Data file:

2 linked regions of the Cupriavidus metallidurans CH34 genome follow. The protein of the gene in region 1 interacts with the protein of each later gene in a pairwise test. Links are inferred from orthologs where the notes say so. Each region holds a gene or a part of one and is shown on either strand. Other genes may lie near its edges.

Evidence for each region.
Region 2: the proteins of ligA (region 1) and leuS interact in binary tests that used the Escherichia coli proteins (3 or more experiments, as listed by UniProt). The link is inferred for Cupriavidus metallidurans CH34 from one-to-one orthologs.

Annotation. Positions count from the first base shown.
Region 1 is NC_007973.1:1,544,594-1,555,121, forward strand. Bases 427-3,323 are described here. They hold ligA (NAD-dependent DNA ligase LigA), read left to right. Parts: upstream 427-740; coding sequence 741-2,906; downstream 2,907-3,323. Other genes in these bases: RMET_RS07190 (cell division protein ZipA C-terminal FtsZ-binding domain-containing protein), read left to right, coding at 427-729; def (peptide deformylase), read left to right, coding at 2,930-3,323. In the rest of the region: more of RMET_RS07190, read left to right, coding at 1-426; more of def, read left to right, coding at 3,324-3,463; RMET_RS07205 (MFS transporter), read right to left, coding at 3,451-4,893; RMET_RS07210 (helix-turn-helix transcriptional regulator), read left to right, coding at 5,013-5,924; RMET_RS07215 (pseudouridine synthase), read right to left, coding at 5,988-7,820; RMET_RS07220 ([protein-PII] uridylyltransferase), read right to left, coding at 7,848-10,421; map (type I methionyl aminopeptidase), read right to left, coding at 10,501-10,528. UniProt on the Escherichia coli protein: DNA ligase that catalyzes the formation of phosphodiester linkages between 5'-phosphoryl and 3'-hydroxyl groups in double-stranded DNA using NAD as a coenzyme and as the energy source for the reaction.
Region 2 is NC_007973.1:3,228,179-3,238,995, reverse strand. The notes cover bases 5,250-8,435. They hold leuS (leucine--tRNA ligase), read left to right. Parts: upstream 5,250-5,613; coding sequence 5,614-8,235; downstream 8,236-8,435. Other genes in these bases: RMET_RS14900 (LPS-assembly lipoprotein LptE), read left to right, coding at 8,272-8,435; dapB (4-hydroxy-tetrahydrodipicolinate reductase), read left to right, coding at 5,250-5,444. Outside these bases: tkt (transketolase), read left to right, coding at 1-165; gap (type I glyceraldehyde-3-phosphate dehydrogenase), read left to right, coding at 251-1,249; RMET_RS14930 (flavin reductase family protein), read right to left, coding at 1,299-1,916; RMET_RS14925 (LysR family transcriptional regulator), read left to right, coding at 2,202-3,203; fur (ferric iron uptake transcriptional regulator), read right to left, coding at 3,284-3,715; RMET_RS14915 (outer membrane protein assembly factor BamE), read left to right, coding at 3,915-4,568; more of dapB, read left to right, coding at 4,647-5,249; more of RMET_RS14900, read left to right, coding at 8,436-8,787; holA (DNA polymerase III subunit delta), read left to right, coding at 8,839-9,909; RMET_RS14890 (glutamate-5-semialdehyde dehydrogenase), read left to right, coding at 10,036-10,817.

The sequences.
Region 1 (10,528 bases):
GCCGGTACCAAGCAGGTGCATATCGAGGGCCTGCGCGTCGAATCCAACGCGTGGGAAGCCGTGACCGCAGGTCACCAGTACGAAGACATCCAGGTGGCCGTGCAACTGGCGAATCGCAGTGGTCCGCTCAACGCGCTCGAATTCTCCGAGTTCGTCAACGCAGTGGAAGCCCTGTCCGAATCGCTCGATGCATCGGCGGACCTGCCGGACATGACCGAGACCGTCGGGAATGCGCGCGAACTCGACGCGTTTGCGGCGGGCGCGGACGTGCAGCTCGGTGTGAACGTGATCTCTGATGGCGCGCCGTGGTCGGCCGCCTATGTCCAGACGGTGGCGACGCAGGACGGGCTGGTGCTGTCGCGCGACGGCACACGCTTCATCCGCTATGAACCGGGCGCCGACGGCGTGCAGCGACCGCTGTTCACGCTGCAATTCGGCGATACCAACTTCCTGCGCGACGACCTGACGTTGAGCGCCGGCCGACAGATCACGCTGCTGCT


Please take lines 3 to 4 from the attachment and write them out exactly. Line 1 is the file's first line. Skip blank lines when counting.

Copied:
Region 2: the proteins of ligA (region 1) and leuS interact in binary tests that used the Escherichia coli proteins (3 or more experiments, as listed by UniProt). The link is inferred for Cupriavidus metallidurans CH34 from one-to-one orthologs.

Annotation. Positions count from the first base shown.